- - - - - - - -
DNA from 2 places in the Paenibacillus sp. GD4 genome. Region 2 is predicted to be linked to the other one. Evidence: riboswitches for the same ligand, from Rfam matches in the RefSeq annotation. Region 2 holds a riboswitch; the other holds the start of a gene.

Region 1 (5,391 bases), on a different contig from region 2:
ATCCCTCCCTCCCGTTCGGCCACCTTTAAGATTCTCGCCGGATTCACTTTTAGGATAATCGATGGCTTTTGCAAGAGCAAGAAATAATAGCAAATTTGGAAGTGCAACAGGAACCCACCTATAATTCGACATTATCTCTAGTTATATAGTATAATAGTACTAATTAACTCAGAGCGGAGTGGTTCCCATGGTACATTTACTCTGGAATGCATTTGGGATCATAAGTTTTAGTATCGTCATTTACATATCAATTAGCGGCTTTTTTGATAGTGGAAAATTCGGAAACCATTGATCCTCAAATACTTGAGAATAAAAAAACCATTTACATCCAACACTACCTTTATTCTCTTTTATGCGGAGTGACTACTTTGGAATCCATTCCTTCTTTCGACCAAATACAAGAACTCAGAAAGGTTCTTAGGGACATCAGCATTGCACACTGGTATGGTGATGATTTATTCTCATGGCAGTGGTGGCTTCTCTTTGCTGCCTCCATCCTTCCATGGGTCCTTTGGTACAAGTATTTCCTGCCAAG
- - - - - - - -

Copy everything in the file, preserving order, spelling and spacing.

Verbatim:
DNA from 2 places in the Paenibacillus sp. GD4 genome. Region 2 is predicted to be linked to the other one. Evidence: riboswitches for the same ligand, from Rfam matches in the RefSeq annotation. Region 2 holds a riboswitch; the other holds the start of a gene.

Region 1 (5,391 bases), on a different contig from region 2:
ATCCCTCCCTCCCGTTCGGCCACCTTTAAGATTCTCGCCGGATTCACTTTTAGGATAATCGATGGCTTTTGCAAGAGCAAGAAATAATAGCAAATTTGGAAGTGCAACAGGAACCCACCTATAATTCGACATTATCTCTAGTTATATAGTATAATAGTACTAATTAACTCAGAGCGGAGTGGTTCCCATGGTACATTTACTCTGGAATGCATTTGGGATCATAAGTTTTAGTATCGTCATTTACATATCAATTAGCGGCTTTTTTGATAGTGGAAAATTCGGAAACCATTGATCCTCAAATACTTGAGAATAAAAAAACCATTTACATCCAACACTACCTTTATTCTCTTTTATGCGGAGTGACTACTTTGGAATCCATTCCTTCTTTCGACCAAATACAAGAACTCAGAAAGGTTCTTAGGGACATCAGCATTGCACACTGGTATGGTGATGATTTATTCTCATGGCAGTGGTGGCTTCTCTTTGCTGCCTCCATCCTTCCATGGGTCCTTTGGTACAAGTATTTCCTGCCAAG